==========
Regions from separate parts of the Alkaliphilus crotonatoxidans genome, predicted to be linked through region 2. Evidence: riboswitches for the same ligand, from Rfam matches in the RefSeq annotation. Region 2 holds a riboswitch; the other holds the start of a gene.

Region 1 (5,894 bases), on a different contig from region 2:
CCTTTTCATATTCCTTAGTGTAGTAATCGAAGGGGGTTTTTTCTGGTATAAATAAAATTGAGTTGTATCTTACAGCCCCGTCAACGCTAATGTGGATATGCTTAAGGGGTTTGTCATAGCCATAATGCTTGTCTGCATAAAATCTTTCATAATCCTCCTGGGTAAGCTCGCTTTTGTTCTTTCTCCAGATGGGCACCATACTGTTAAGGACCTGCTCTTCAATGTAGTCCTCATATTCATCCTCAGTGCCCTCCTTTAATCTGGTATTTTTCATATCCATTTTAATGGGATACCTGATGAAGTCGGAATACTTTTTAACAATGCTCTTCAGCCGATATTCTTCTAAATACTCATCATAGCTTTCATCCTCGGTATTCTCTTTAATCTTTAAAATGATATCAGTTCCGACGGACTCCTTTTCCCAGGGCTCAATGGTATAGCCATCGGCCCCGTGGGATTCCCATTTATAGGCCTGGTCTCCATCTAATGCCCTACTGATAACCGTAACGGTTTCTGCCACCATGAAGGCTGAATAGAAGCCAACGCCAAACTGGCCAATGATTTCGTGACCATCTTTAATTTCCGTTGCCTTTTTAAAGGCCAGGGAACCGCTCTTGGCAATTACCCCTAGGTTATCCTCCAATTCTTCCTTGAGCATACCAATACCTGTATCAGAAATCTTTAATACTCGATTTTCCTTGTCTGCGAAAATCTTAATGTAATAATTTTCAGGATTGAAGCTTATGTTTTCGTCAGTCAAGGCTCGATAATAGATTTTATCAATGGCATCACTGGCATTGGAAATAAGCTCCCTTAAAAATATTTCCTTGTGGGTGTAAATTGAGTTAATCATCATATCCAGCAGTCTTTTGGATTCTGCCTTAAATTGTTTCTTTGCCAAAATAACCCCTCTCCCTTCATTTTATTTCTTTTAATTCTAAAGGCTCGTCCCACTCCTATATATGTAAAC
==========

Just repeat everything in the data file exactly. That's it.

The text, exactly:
Regions from separate parts of the Alkaliphilus crotonatoxidans genome, predicted to be linked through region 2. Evidence: riboswitches for the same ligand, from Rfam matches in the RefSeq annotation. Region 2 holds a riboswitch; the other holds the start of a gene.

Region 1 (5,894 bases), on a different contig from region 2:
CCTTTTCATATTCCTTAGTGTAGTAATCGAAGGGGGTTTTTTCTGGTATAAATAAAATTGAGTTGTATCTTACAGCCCCGTCAACGCTAATGTGGATATGCTTAAGGGGTTTGTCATAGCCATAATGCTTGTCTGCATAAAATCTTTCATAATCCTCCTGGGTAAGCTCGCTTTTGTTCTTTCTCCAGATGGGCACCATACTGTTAAGGACCTGCTCTTCAATGTAGTCCTCATATTCATCCTCAGTGCCCTCCTTTAATCTGGTATTTTTCATATCCATTTTAATGGGATACCTGATGAAGTCGGAATACTTTTTAACAATGCTCTTCAGCCGATATTCTTCTAAATACTCATCATAGCTTTCATCCTCGGTATTCTCTTTAATCTTTAAAATGATATCAGTTCCGACGGACTCCTTTTCCCAGGGCTCAATGGTATAGCCATCGGCCCCGTGGGATTCCCATTTATAGGCCTGGTCTCCATCTAATGCCCTACTGATAACCGTAACGGTTTCTGCCACCATGAAGGCTGAATAGAAGCCAACGCCAAACTGGCCAATGATTTCGTGACCATCTTTAATTTCCGTTGCCTTTTTAAAGGCCAGGGAACCGCTCTTGGCAATTACCCCTAGGTTATCCTCCAATTCTTCCTTGAGCATACCAATACCTGTATCAGAAATCTTTAATACTCGATTTTCCTTGTCTGCGAAAATCTTAATGTAATAATTTTCAGGATTGAAGCTTATGTTTTCGTCAGTCAAGGCTCGATAATAGATTTTATCAATGGCATCACTGGCATTGGAAATAAGCTCCCTTAAAAATATTTCCTTGTGGGTGTAAATTGAGTTAATCATCATATCCAGCAGTCTTTTGGATTCTGCCTTAAATTGTTTCTTTGCCAAAATAACCCCTCTCCCTTCATTTTATTTCTTTTAATTCTAAAGGCTCGTCCCACTCCTATATATGTAAAC